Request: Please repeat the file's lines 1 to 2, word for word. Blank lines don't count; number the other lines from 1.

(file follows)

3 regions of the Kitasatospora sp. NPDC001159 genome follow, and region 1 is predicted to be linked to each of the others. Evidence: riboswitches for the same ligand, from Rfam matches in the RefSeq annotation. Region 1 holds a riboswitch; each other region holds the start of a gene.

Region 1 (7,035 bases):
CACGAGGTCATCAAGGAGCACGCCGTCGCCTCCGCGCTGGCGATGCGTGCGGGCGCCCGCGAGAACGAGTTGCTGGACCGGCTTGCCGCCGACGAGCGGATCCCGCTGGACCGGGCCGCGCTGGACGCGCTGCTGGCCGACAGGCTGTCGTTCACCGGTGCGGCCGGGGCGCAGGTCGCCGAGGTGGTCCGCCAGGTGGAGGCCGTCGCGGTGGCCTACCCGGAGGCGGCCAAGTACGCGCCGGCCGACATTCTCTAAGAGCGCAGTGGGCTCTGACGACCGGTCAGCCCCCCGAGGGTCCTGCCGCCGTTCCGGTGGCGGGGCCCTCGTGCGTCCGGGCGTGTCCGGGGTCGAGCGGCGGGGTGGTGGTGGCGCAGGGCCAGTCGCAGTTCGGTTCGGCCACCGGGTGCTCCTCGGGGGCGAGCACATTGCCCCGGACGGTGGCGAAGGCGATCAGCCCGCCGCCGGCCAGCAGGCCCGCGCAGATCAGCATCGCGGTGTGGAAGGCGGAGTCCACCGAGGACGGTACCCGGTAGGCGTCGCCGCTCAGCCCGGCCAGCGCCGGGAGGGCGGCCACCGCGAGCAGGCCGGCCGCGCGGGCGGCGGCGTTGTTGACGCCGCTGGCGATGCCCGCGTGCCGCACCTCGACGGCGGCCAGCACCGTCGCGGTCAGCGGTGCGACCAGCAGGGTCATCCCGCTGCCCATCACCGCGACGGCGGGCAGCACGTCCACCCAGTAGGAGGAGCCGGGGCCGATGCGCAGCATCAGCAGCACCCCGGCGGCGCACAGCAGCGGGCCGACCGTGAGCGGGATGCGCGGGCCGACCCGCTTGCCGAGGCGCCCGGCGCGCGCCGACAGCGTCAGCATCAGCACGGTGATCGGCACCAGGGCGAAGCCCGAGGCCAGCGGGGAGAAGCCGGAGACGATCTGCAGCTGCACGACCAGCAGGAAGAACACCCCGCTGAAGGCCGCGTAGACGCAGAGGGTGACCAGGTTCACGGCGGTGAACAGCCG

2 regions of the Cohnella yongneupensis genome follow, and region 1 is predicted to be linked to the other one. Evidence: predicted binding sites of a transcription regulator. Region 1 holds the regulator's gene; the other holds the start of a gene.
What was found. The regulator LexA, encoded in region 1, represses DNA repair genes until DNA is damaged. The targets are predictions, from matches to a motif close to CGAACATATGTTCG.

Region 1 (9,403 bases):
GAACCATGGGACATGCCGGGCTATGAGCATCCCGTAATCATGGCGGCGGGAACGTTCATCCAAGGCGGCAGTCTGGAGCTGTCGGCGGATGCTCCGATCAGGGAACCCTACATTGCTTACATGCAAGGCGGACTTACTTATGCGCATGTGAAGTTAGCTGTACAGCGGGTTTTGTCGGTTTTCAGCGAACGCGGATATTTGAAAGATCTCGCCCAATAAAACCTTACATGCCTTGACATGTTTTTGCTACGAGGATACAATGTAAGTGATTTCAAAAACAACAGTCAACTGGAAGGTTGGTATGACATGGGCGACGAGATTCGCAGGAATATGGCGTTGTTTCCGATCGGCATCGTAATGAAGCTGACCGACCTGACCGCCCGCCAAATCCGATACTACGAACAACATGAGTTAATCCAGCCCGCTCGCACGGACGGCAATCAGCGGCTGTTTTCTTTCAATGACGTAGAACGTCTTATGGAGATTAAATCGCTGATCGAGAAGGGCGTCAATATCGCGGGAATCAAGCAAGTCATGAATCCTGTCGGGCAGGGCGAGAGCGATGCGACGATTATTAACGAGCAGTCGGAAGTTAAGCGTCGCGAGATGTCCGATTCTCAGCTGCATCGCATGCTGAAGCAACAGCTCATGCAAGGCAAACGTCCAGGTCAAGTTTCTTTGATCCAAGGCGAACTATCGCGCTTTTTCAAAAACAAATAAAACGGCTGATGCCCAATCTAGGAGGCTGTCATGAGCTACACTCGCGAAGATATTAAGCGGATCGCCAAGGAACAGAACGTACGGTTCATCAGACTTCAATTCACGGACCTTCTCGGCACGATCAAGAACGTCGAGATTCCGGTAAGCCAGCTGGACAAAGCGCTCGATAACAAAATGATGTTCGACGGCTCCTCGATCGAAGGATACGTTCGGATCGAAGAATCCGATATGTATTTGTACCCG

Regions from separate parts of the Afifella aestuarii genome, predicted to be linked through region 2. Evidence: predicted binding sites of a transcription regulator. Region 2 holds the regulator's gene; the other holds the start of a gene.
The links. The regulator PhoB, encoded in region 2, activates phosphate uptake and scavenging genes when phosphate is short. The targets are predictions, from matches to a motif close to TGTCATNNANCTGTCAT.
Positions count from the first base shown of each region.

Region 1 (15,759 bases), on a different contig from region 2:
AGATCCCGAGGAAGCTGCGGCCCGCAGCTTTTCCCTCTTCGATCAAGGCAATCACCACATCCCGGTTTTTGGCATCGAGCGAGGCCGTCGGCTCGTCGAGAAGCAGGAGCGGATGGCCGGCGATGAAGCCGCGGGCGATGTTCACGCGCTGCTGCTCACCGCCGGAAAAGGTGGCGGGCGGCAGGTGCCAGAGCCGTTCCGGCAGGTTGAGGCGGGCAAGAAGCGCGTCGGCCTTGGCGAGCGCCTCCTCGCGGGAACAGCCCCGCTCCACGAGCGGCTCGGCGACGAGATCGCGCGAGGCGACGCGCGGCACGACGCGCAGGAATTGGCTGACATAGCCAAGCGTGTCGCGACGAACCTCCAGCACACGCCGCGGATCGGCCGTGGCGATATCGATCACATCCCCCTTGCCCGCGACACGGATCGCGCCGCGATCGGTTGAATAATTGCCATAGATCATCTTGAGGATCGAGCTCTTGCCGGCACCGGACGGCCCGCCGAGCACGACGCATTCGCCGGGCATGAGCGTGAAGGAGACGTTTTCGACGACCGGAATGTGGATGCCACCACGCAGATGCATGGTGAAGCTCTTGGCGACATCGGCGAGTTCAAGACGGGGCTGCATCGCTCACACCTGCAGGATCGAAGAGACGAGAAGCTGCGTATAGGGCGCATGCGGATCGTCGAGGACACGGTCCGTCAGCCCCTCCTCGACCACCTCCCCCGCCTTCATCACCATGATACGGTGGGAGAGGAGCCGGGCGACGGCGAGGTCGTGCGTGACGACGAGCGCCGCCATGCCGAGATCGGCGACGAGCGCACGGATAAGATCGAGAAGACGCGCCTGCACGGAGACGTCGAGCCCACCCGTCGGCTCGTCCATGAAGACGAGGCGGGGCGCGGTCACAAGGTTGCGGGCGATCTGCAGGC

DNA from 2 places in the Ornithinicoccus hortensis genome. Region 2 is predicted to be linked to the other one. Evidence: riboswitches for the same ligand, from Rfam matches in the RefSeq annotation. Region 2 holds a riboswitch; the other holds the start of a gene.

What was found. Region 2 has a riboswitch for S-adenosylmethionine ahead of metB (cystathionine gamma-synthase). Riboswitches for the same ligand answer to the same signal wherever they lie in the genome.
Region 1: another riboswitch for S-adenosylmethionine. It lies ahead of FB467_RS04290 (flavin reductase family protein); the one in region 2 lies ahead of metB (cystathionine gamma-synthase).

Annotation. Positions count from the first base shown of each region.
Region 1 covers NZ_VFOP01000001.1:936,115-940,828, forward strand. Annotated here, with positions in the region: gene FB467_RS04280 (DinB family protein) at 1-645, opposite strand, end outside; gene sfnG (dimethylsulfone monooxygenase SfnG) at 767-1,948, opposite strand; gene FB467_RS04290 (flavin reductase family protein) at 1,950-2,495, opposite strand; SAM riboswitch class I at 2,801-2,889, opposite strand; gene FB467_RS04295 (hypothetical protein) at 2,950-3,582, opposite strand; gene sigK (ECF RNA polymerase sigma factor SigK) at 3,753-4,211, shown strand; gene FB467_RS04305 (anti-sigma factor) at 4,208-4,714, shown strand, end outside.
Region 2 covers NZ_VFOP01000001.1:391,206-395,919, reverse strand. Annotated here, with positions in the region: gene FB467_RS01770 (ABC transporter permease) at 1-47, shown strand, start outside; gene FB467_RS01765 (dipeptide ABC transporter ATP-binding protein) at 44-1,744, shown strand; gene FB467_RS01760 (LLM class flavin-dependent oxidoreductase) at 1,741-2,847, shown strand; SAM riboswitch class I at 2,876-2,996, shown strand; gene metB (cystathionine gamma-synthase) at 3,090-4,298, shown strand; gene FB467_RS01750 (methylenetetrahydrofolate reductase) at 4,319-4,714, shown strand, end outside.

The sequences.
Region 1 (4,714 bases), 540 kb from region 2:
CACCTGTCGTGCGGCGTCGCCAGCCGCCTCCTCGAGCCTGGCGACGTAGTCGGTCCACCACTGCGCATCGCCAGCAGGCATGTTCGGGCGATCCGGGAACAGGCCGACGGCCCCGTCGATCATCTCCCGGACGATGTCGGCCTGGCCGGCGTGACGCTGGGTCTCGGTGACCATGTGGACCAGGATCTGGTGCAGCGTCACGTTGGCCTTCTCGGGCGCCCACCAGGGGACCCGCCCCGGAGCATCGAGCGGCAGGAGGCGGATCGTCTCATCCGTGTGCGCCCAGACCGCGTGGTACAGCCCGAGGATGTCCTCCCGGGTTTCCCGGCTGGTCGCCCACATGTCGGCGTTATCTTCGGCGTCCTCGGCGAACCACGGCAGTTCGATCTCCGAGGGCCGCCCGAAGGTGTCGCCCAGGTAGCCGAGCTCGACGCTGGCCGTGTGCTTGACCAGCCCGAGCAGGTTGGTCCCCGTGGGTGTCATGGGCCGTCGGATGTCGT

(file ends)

3 regions of the Kitasatospora sp. NPDC001159 genome follow, and region 1 is predicted to be linked to each of the others. Evidence: riboswitches for the same ligand, from Rfam matches in the RefSeq annotation. Region 1 holds a riboswitch; each other region holds the start of a gene.

Region 1 (7,035 bases):